The Eiffel Tower at the cinema
Few famous landmarks have had a more impressive film career than the Eiffel Tower. As a film about its construction hits theaters, Peter de Villiers looks back on the big-screen appearances of the iconic building.
Tall, bright and stunning from every angle, the Eiffel Tower is the perfect movie star. It’s no wonder, then, that France’s most recognizable structure has been appearing in movies for decades. And what an adventure it has been – to act as a jungle gymnasium for the world’s most famous spy and to be rescued by a superhero, to inspire both a founding father of the French New Wave and a rodent with rare culinary skills. Meanwhile, the Eiffel Tower has been a great co-star – doing its job without ever hogging the spotlight.
Next month, everything is set to change. In director Martin Bourboulon’s new film, eiffel, the monument takes center stage. Set in the Paris Belle Époque of the 1880s, we follow Gustave Eiffel (Romain Duris) as he embarks on the colossal task of building what would become one of the world’s most beloved landmarks. The film also explores the role played by Adrienne Bourges (Emma Mackey), whose relationship with Eiffel shaped the Paris skyline. As we delve into the tower’s history, it’s the perfect time to look back on the monument’s cinematic past. Whether destroyed, serving as a platform for musical numbers, or providing a porthole to another world, The Eiffel Tower remains an imposing presence on screen.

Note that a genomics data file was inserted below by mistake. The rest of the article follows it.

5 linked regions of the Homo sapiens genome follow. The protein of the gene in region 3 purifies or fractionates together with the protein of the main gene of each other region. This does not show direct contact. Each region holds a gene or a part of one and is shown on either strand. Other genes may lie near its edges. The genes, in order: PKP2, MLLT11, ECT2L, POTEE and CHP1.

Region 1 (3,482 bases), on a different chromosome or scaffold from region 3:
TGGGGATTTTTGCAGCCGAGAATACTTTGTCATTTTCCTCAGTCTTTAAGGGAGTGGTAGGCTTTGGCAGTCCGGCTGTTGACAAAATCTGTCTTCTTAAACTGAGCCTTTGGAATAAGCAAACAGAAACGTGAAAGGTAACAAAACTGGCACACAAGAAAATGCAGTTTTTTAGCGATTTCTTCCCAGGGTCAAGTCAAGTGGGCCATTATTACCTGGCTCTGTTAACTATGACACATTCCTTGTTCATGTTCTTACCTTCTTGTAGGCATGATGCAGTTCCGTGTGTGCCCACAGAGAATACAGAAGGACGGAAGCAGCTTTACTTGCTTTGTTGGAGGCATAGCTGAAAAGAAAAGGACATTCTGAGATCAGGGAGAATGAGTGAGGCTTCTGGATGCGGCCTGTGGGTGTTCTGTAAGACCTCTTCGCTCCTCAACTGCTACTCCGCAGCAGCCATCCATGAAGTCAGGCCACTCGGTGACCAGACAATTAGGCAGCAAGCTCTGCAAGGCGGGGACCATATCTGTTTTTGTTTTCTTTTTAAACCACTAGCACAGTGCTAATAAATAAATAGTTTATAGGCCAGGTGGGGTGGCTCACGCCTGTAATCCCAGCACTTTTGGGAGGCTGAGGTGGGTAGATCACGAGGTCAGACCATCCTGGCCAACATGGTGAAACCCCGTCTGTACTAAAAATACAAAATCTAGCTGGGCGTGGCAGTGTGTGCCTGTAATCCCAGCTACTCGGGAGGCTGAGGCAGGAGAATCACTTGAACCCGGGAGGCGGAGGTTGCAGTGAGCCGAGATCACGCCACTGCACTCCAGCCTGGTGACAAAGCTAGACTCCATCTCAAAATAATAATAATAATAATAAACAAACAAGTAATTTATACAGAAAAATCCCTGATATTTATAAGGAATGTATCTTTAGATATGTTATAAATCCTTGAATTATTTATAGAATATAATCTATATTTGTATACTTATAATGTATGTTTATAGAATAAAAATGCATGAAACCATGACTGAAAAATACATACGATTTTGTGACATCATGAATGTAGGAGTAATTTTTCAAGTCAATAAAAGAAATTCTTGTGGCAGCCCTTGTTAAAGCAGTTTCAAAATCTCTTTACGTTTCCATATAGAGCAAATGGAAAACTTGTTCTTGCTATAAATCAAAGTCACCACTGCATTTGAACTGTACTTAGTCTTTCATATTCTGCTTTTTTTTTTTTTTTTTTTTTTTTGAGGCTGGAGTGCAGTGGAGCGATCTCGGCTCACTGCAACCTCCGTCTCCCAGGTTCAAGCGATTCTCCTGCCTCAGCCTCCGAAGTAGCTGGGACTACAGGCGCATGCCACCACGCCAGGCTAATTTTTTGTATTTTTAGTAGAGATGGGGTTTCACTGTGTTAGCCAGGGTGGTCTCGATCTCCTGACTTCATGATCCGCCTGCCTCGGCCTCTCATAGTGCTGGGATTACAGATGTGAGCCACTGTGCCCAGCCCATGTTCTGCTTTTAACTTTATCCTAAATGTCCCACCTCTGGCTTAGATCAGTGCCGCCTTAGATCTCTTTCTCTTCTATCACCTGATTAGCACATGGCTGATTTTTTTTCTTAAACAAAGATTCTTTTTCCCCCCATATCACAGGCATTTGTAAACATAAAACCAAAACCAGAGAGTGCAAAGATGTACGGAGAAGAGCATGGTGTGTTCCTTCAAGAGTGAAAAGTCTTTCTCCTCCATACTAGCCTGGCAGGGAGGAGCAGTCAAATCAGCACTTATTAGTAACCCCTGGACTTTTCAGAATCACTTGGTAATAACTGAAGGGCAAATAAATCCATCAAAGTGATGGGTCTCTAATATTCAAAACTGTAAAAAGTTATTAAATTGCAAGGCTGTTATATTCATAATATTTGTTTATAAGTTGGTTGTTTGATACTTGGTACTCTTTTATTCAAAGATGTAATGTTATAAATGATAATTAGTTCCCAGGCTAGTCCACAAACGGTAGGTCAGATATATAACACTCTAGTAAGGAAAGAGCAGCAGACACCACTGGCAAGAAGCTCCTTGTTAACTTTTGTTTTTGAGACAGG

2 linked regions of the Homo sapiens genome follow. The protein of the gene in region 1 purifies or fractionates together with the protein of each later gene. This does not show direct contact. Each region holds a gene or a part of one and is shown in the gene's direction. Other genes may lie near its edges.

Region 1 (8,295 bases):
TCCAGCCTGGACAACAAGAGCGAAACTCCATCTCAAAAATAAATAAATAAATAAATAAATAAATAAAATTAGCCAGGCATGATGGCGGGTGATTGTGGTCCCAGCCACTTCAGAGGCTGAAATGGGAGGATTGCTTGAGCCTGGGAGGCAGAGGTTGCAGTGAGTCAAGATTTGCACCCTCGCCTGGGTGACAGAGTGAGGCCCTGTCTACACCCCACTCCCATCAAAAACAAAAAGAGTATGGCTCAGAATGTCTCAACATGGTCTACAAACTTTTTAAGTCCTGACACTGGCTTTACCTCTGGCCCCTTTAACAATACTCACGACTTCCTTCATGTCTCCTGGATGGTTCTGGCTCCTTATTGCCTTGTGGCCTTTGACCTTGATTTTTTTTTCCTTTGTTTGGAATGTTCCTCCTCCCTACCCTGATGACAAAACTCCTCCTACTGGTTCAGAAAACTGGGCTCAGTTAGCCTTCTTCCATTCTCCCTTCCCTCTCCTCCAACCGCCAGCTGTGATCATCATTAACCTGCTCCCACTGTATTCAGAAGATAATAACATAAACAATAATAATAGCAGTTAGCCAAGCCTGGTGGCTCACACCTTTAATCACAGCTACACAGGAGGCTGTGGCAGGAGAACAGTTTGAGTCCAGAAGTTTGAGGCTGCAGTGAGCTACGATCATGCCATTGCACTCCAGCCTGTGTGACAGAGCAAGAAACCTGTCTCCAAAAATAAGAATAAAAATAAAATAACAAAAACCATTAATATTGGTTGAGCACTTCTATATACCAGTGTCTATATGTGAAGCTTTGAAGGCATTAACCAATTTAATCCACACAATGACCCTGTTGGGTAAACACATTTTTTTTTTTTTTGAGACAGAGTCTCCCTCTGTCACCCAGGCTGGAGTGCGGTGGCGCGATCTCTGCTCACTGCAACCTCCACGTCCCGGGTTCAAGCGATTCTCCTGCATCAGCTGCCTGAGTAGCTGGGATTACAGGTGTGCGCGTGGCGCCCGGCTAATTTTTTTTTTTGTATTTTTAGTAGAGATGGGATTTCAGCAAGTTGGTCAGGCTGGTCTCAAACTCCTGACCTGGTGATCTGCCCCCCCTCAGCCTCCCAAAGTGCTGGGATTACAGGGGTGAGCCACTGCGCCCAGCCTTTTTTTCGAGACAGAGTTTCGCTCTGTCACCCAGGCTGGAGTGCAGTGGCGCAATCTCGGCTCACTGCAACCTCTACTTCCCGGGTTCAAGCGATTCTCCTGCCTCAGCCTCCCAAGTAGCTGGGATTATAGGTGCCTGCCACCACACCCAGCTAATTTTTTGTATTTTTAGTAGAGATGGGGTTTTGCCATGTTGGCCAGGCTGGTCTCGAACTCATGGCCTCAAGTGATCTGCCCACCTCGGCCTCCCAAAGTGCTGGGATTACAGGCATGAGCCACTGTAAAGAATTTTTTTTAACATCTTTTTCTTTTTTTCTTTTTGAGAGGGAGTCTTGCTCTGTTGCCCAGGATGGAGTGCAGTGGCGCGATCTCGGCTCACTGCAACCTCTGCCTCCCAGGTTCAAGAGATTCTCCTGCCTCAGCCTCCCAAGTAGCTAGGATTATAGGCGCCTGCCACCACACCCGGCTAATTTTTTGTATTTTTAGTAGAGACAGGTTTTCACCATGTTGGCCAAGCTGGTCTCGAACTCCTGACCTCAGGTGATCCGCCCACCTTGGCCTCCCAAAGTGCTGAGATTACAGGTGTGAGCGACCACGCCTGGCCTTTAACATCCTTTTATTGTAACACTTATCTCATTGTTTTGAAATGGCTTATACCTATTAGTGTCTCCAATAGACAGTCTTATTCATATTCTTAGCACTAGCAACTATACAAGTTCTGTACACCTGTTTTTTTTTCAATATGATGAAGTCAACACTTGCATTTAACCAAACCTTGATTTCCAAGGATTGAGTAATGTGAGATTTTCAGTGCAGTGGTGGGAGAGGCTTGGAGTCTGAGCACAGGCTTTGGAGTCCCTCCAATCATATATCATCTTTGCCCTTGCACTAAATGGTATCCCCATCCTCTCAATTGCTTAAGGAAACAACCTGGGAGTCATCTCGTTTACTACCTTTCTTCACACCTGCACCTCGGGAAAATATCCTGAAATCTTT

The Lavender Hill Crowd (1951)
So here’s the plan. Hijack a batch of gold bars in London, melt them down, and turn them into tiny Eiffel Tower paperweights so they can be smuggled back to Paris. The only hiccup for the crowd in this Ealing comedy starring Alec Guinness and Stanley Holloway is that when they grab their loot from a kiosk in the Eiffel Tower, six of the souvenirs have accidentally been sold to British schoolgirls. And there’s more bad news: one of the girls plans to give her mini Eiffel Tower to her friend, who happens to be a policeman. While the Eiffel Tower holds its own (both in miniature and full size) in the film, it gets robbed of some of its thunder by a rising actress who would go on to have a pretty decent career. Look for an Audrey Hepburn cameo in this classic crime film. Tower rating: ⭐⭐⭐⭐
Funny Face (1957)
Few films make Paris salivate like Stanley Donen’s 1957 musical, whose cast literally sings the City of Light’s praises. Audrey Hepburn plays Jo Stockton, a New York bookstore assistant who has the perfect look to be the new face of fashion magazine Quality. Trouble is, she won’t be playing ball with editor Maggie Prescott (Kay Thompson) and photographer Dick Avery (Fred Astaire). Then she learns that the next shooting will take place in Paris. The excitement the trio feel about being in the French capital is summed up in the light-hearted Bonjour Paris number, where the characters go over their travel plans in a sequence that stitches together more must-see sights than a video. of tourist office. After a full day, all three agree that “something is missing, there’s still a place to go”… Take a great photo of the Eiffel Tower lined with fountains as the trio takes the lift to the top of the monument and enjoy the panoramic views from the viewing platform. Tower rating: ⭐⭐⭐⭐⭐
The Great Race (1965)